Alan Shearer’s having a party
What do you get when you combine Terry Venables quotes with a Paul Jiggins story in The Sun? Well, you get ‘VAK’.
And what is ‘VAK’? Why, ‘VAK’ is the latest answer to the ‘SAS’. Former England manager Venables believes Vardy and Kane can become the next Shearer and Sheringham for the Three Lions.
“Kane reminds me of Teddy in the way he’s craftily able to find space,” says Venables of the Kane and Sheringham comparisons. “And Teddy always seemed to find the inside of the post with his efforts, much line Kane does. Teddy knew he never had to burst the net, he could pass the ball into the goal. Kane is the same.”
Fair points, Terry. So, how is Vardy, a man with 29 Premier League goals at the age of 29, the same as Shearer, who had 139 by that stage of his career?
“As for Vardy, he is a goalscorer and while I would never burden him by saying he is as good as Shearer, they both take the same amount of pleasure from sticking the ball into the net.
“It is a quality you cannot coach. It’s a natural instinct. And Vardy, like Shearer, has shown he has it at all levels.”
Shearer never played outside England’s top division, reaching double figures in the league 12 times, and he made his international debut aged 21. Vardy has played just four seasons in England’s professional league system, reaching double figures twice, and he made his international debut aged 28. If both have ‘shown they have it at all levels’, what ‘level’ is Venables referring to?
Jamie Vardy: The next Alan Shearer. Because he likes to score goals.
Fly on the Wal
Neil Ashton is pondering the sharp career downturn suffered by Theo Walcott in his Thursday column for The Sun. ‘FALLCOTT’ reads the headline. He writes:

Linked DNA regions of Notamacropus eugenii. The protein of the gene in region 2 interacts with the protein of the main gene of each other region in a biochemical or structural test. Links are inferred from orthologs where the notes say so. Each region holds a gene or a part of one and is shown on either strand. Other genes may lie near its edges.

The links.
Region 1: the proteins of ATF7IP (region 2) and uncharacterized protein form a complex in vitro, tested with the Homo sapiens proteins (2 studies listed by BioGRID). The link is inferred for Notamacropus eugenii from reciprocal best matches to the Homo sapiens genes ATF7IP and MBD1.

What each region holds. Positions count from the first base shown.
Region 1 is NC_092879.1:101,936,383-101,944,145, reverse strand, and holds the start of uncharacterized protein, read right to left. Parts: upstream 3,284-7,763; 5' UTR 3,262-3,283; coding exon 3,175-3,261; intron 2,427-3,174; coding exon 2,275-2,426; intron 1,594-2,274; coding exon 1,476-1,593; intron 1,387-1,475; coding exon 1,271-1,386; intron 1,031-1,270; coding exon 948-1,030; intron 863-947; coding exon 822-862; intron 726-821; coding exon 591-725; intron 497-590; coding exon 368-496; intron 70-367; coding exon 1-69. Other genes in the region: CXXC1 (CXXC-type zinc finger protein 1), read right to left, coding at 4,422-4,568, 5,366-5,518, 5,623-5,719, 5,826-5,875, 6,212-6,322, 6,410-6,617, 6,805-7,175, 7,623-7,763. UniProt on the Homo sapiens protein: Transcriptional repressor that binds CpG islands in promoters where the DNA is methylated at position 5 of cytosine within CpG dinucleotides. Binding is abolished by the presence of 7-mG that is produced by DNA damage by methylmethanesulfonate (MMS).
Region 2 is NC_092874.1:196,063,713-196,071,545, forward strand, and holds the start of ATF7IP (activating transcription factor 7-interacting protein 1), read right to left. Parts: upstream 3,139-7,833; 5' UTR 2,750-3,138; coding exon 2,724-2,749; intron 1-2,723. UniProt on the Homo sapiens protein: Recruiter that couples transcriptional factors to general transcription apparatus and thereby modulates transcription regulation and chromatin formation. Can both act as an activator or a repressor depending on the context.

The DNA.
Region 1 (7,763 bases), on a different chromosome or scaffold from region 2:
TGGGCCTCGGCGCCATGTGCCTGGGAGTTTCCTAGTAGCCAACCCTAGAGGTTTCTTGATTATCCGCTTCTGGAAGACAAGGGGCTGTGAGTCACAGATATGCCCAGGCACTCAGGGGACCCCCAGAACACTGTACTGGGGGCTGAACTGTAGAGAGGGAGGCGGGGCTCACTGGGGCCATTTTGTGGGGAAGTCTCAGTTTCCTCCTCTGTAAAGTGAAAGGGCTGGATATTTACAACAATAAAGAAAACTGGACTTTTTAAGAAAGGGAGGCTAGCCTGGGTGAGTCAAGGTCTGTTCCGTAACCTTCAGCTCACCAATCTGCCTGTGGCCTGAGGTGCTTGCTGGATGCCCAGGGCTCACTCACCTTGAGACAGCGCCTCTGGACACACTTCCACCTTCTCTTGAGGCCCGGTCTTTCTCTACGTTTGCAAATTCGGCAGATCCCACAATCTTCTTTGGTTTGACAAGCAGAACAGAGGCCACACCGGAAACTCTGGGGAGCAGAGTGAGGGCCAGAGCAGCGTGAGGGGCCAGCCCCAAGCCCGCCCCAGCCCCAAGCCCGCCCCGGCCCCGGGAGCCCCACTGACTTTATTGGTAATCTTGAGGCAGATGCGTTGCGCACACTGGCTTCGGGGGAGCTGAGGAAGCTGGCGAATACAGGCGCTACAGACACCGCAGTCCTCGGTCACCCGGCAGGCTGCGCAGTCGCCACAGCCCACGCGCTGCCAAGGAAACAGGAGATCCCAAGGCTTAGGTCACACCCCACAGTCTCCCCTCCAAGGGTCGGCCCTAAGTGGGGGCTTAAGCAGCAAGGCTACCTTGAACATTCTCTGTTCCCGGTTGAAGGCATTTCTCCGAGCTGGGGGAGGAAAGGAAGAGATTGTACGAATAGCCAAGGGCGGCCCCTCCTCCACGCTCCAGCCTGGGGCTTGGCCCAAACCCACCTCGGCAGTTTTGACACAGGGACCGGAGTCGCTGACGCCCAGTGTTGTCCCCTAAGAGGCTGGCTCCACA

‘How can he possibly recover from another summer off and trust Hodgson again if he is recalled for the World Cup qualifiers in September?
‘He missed the cut because Newcastle’s Andros Townsend kept popping up on the Match of the Day highlights reel towards the end of the season.’
Two things, Neil:
– How can he trust Hodgson again? Should that not be the other way around?
– ‘Kept popping up on the Match of the Day highlights reel’ is a rather disingenuous way of describing Townsend’s record of three goals and two assists in his final eight Premier League games for a relegated Newcastle. When compared with Walcott’s one goal in his last eight fixtures, the decision to call-up Townsend is entirely understandable.
Bloody Match of the Day. It’s all Lineker’s fault.
You’re a superstar
The headline from the Daily Express website: ‘Manchester United transfer surprise: Announcement on superstar target expected on Sunday’
The story: That Neymar is signing a new six-year deal at Barcelona. For fu…
‘Manchester United chiefs fears they could miss out on Pierre-Emerick Aubameyang this summer due to the player’s reservations over Louis van Gaal,’ writes Sami Mokbel for the Daily Mail.
‘There are concerns within the Old Trafford hierarchy that the Dutchman’s much-maligned approach will prevent them from signing their top transfer targets.’
A question for the Mail: What has changed since Rob Draper informed us that United had ‘moved closer’ to Aubameyang’s signing earlier this month? Has he suddenly realised the football is a bit sh*t?
Top, top, top player
Mediawatch has a simple question for you: Who holds the following viewpoint?
‘I still think Terry has time left at the top as a player — if I was at Liverpool, Manchester United or Arsenal, I would have signed him on a two-year contract.’
If you answered Henry James Redknapp, writing in his column for the London Evening Standard, then have a shiny gold star. You deserve it, champ.
‘Is this 1976?’ headline of the day
‘Liverpool target keeper Loris Karius set to bring stunning model girlfriend Annelie Alpert with him to Anfield’ – The Sun.
‘Footballer moves with loved one’ is quite the hot take.
Henry Winter of the day
‘Klopp tried to rescue Liverpool, sending on Joe Allen for Lallana and then Christian Benteke for Kolo Toure. Liverpool’s fans tried to revive the side, singing ‘You’ll Never Walk Alone’ as they had at half-time in Istanbul but there was no chance of an Istanbasel.’
Recommended reading of the day
Rory Smith on the fabric of a football club.
Jonathan Wilson on Jurgen Klopp’s need for control.
Will Sharp on Bayer Neverkusen.